For anyone that doesn’t know (I suggest moving out of that cave and coming to join the modern world) the PIGGS anagram is given to Portugal, Ireland, Italy, Greece and Spain, for being the most indebted countries in the world. All the PIIGS are in a lot of trouble, but this is presenting the opportunity to buy properties at bargain prices, the question is whether or not these properties are a safe purchase at any price with the potential for an EU collapse still on the cards.
Spain is the second biggest of the PIIGS (after Italy), so after Portugal became the third of the PIIGS to ask for emergency financial aid in the middle of last year (after Greece and Ireland), the spotlight lurched over in Spain’s direction, as it seemed to be travelling up the GDP chain. Of course, Portugal’s need for a bailout had been called inevitable for some months before, and so the fact that Spain was the next in the contagion line had long been discussed.
No one is calling Spain’s need for a bailout inevitable, which is good considering the fact that a Spanish bailout would almost certainly force more severe consequences for the EU. However, there is more to it than this. The very next day after Portugal requested assistance, Spain successfully sold a three year bond, earning 4.1 billion Euros of a target 3.5-4.5 billion at yields lower than the last comparative sale.
The average yield was 3.568pc, just below an average yield of 3.592pc at an auction of a three-year bond a month ago.
"That should allay any contagion fears," said Peter Chatwell, rate strategist at Credit Agricole.
Since then Spanish bond yields (basically the cost of Spanish borrowing from the financial markets) has had its ups and downs, and even hit around the 5% mark that has heralded the three bailouts before. However, things have taken a turn for the better this week as Greece’s second bailout funding package was finally agreed.
Following the decision Spanish and Italian bonds rose for the fourth straight day on Tuesday. The yield on ten year Spanish bonds fell 5 basis points to 5.11%, and arguably more importantly at the moment the spread on German Bunds (the extra yield investors demand for taking Spanish bonds instead of German Bunds) fell to as little as 308 basis points, the narrowest since Feb. 8. Since then Spanish yields have continued to fall and the 10 year yield is at 5.08 as of today.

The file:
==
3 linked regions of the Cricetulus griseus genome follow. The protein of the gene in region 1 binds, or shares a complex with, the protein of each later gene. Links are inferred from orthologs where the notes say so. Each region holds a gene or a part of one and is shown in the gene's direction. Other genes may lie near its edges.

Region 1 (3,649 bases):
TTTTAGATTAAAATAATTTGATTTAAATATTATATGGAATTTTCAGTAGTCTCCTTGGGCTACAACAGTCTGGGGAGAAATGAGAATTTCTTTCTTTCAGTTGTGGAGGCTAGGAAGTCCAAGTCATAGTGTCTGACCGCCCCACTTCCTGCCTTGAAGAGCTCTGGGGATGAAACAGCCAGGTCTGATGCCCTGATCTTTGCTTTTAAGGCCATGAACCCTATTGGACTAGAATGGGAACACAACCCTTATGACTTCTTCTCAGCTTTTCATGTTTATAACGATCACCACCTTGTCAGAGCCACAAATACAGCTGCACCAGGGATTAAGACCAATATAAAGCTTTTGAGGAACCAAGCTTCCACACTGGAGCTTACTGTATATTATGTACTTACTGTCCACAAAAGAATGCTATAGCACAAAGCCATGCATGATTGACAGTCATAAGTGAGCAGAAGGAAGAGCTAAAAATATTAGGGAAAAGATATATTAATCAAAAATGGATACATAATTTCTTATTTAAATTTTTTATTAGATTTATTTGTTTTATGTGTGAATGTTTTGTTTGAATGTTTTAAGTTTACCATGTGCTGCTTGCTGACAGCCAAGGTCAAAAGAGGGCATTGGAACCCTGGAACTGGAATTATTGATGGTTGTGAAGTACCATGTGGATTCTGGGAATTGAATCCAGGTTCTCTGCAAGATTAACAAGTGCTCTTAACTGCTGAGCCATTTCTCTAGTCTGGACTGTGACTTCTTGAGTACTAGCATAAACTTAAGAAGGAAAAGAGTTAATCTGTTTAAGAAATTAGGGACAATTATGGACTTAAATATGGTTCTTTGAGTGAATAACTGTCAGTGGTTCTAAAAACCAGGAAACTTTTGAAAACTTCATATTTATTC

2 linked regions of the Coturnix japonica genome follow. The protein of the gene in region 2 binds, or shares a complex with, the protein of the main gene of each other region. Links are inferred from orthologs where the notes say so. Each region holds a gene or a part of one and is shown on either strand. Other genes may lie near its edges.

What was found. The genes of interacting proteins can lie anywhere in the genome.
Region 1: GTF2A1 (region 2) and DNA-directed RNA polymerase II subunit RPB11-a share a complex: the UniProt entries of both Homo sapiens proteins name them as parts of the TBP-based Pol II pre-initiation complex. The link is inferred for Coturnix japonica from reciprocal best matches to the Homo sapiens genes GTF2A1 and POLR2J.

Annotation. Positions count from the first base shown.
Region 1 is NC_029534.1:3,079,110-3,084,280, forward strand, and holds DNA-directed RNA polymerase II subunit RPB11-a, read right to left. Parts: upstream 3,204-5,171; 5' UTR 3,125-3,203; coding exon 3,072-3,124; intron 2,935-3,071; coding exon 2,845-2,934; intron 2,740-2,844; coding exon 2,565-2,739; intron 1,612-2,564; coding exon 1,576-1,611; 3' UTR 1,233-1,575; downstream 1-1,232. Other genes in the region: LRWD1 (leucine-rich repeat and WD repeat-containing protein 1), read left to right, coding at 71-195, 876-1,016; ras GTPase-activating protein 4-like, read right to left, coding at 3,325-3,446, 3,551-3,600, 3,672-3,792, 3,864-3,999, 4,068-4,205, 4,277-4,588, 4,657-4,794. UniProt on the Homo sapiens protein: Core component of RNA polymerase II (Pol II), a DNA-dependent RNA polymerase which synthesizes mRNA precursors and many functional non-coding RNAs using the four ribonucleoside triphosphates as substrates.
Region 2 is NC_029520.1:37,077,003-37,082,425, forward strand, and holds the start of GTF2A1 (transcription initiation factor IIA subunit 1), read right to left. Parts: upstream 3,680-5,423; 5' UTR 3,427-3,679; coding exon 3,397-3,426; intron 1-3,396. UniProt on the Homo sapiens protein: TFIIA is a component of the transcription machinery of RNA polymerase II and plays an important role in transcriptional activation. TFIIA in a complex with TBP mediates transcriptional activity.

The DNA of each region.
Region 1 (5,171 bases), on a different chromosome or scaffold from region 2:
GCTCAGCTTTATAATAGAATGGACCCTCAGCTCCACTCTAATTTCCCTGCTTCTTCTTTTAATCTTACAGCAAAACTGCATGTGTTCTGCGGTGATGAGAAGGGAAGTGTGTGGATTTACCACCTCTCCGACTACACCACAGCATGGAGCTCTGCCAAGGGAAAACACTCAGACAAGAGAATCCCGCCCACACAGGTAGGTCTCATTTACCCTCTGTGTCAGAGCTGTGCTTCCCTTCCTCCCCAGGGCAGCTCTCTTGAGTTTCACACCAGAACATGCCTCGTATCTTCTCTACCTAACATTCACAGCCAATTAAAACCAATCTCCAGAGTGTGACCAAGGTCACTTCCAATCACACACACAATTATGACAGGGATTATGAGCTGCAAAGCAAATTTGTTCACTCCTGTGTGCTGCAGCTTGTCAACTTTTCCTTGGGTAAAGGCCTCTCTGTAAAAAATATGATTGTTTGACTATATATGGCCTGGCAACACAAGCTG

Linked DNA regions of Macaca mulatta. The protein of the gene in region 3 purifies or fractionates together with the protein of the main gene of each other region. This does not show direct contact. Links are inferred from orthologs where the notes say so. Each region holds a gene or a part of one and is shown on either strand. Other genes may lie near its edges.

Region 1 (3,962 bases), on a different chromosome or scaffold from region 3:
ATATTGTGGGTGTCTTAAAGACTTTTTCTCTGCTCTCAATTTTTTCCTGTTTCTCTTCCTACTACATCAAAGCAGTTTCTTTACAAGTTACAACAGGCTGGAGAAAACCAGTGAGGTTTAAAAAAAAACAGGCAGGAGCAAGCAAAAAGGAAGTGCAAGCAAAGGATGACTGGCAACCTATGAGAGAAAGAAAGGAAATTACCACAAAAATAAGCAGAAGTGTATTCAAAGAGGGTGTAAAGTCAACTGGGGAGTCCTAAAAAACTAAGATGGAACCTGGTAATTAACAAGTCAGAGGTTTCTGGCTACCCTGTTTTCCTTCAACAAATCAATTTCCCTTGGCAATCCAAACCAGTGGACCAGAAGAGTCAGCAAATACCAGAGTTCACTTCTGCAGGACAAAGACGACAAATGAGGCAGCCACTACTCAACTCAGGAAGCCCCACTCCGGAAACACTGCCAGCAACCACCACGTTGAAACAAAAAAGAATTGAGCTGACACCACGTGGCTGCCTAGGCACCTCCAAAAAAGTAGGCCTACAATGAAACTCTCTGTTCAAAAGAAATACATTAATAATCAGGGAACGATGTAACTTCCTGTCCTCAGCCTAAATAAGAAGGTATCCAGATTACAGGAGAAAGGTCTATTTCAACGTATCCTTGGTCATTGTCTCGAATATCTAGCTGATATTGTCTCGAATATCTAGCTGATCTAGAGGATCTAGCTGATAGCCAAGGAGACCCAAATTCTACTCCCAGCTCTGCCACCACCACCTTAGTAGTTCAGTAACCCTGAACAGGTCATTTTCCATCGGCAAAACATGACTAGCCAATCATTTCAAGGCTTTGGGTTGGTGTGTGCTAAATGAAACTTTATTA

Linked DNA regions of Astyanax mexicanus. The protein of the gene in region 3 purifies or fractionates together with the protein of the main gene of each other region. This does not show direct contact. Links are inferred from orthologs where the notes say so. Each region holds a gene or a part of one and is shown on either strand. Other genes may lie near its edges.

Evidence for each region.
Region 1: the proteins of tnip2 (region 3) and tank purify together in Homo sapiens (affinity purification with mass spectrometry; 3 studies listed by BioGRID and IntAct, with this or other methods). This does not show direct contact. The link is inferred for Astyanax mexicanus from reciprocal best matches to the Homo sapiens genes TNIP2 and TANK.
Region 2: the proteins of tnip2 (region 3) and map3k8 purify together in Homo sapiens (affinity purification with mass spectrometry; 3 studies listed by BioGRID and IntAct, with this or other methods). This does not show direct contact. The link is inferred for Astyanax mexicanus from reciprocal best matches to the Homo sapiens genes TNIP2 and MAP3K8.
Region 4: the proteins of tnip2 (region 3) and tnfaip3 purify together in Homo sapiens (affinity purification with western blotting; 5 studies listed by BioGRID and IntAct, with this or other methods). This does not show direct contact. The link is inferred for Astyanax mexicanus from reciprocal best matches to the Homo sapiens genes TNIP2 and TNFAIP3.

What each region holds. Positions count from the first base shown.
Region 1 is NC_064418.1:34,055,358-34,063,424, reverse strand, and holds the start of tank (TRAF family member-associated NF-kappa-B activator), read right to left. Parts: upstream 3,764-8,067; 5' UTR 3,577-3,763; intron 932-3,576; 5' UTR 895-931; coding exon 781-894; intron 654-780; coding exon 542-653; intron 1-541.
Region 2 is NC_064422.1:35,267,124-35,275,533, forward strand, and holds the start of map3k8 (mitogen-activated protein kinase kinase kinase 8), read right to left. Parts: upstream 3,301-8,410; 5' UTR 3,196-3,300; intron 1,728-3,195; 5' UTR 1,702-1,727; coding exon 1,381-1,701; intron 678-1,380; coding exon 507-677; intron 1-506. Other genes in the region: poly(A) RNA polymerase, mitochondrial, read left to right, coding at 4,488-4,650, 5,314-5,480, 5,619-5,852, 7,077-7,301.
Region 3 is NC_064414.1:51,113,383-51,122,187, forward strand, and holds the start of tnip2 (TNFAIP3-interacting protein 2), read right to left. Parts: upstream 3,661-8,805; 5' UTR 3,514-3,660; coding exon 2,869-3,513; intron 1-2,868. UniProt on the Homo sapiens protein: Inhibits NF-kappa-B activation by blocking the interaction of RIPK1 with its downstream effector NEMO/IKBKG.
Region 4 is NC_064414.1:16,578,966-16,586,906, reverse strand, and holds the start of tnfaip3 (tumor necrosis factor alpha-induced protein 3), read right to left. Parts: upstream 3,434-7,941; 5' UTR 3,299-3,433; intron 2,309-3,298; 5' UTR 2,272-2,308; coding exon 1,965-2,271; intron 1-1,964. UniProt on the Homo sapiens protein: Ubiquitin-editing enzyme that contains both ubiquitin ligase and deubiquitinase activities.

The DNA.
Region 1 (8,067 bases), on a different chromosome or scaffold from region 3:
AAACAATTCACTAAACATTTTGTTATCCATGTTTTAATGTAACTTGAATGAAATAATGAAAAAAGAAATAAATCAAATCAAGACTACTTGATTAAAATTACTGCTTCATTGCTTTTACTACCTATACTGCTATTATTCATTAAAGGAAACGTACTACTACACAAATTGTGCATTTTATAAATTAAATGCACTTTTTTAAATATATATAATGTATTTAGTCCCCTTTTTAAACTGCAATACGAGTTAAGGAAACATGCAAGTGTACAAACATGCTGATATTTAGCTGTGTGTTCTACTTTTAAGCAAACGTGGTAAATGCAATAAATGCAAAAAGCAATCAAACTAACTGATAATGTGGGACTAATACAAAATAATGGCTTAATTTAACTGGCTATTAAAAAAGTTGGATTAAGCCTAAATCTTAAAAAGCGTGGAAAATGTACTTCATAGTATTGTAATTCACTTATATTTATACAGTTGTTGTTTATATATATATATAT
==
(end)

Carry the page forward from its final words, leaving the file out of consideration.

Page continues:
At a recent auction Spain sold three-month bills at an average yield of 0.396 percent, down from 1.285 percent at the previous auction of the maturity on Jan. 24. It sold six-month securities at 0.764 percent, compared with 1.847 percent at the previous auction.
In fact, Spain’s borrowing costs have been in a continued decline ever since the ECB agreed 489 billion Euros worth of three-year loans to the regions banks just before Christmas. The ECB is planning a similar longer-term refinancing operation on Feb. 29.
Because that is what it has always been about for Spain, the banking crisis, or rather the worry that the banking crisis would get so bad as to become a sovereign crisis, when it would add to thing debt levels and cause investors to lose confidence. Now it seems that this won’t happen, then it does indeed seem that Spain is on a trajectory away from a bailout, which would in turn lessen the threat of any further more severe crisis for the European Union.
So on the face of it, it does seem like we are safe to start snapping up some of those Spanish property bargains. However, just below that there lies a vicious circle of irony. The biggest problem faced by the banks is the amount of toxic mortgages and repossessed properties on their books, so if investors do indeed continue to buy properties in Spain and buy up all this repossessed property, then they will be fuelling their own positive outcome, but if too few lack the confidence to do so, then by staying away they will be forcing the outcome they fear.
According to data recently released by the Bank of Spain foreign property investment increased by 27.8% in 2011 compared to 2010. Some see Spain having built a wall between itself and the debt contagion which spread from Greece, through Ireland into Portugal, a wall, which is of course on top of the divide that already exists between 3 small economies and two of Europe largest. It seems that investors put a lot of weight in these divides and have confidence that Spain can avoid the need for a bailout and with that any further consequences for the wider EU.
Of course, debt is not the only risk faced by Spanish property buyers; owners in the Andalucían town of Albox, Spain, are once again facing lengthy court battles to try and avoid the demolition of their homes. Worse, according to John Hillen of local protest group AUAN, "the homes were constructed with planning permission from the local council in 2002 and possess all of the necessary paperwork". This is a side of Spanish planning law that all investors should be aware of to cover all the bases.